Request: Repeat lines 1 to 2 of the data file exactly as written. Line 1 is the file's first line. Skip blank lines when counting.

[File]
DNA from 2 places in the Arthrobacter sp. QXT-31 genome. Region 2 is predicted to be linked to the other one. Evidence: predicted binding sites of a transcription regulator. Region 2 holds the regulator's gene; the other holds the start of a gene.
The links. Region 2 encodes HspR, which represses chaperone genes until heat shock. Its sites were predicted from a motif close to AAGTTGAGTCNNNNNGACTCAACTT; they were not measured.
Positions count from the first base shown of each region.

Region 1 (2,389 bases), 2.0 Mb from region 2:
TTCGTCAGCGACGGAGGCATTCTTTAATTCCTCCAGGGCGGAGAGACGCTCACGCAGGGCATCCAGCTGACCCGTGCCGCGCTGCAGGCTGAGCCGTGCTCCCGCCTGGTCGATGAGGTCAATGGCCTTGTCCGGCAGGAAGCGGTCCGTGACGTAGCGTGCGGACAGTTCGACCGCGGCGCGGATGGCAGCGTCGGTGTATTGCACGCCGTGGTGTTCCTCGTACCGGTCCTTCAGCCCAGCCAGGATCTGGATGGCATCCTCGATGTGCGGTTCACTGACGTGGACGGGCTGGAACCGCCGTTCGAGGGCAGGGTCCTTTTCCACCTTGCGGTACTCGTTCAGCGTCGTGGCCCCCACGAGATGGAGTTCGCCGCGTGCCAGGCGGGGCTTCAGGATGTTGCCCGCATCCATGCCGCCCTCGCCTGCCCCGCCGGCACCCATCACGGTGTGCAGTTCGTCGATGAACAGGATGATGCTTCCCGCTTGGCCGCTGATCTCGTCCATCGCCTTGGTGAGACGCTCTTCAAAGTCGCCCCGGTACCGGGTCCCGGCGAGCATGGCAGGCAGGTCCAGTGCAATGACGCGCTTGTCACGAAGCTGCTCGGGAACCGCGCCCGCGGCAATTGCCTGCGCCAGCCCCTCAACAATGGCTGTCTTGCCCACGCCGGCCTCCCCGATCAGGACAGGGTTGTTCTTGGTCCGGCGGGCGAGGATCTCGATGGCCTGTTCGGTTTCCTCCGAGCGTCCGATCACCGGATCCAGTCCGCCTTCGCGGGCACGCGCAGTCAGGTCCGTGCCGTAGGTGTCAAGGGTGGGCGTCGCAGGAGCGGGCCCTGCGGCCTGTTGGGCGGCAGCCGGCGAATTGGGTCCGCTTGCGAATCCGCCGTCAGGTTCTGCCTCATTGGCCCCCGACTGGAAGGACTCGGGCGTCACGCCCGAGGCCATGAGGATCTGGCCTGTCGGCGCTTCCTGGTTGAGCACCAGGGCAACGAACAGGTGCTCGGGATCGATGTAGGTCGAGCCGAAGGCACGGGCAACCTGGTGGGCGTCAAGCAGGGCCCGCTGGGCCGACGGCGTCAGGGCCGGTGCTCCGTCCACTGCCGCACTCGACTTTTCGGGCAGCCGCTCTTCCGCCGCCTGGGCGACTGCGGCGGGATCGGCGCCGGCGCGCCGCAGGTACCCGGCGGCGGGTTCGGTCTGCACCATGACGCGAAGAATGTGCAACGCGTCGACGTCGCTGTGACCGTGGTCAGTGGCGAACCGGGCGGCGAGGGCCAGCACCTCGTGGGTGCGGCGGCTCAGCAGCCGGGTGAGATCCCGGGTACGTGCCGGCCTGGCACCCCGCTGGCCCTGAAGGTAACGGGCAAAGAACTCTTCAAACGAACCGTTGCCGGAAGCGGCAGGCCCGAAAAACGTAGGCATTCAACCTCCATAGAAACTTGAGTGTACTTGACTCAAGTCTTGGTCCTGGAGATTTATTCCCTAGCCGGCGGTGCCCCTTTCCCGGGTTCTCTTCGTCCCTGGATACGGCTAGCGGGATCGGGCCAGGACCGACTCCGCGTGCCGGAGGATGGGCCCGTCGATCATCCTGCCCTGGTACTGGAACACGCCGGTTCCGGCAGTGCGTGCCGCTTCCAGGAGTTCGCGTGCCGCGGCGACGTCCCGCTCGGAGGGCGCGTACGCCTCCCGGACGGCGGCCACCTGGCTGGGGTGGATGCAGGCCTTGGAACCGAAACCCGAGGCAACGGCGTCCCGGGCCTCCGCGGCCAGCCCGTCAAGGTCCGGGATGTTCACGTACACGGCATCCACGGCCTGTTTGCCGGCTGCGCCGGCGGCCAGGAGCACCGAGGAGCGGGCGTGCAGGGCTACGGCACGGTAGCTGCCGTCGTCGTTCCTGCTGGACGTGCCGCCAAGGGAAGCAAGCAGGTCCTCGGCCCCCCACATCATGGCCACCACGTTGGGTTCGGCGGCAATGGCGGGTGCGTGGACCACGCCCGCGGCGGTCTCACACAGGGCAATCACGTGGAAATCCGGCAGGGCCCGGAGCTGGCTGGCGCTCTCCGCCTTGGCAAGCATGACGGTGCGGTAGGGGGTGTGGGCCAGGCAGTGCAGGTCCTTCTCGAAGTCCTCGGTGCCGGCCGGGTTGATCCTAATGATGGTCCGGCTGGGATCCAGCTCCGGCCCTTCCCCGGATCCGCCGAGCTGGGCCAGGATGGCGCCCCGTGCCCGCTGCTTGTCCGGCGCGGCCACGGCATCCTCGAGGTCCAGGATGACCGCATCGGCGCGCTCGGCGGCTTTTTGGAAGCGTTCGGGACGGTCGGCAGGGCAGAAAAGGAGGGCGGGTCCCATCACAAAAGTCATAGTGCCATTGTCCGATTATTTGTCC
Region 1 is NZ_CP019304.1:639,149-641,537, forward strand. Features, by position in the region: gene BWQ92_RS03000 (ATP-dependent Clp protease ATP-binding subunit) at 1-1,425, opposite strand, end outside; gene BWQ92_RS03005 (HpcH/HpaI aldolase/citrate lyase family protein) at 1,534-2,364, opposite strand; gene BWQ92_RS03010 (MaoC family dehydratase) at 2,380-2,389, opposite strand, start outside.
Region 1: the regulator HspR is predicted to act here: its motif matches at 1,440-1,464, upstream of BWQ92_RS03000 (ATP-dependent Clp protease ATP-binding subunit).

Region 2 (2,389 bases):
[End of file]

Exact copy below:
DNA from 2 places in the Arthrobacter sp. QXT-31 genome. Region 2 is predicted to be linked to the other one. Evidence: predicted binding sites of a transcription regulator. Region 2 holds the regulator's gene; the other holds the start of a gene.
The links. Region 2 encodes HspR, which represses chaperone genes until heat shock. Its sites were predicted from a motif close to AAGTTGAGTCNNNNNGACTCAACTT; they were not measured.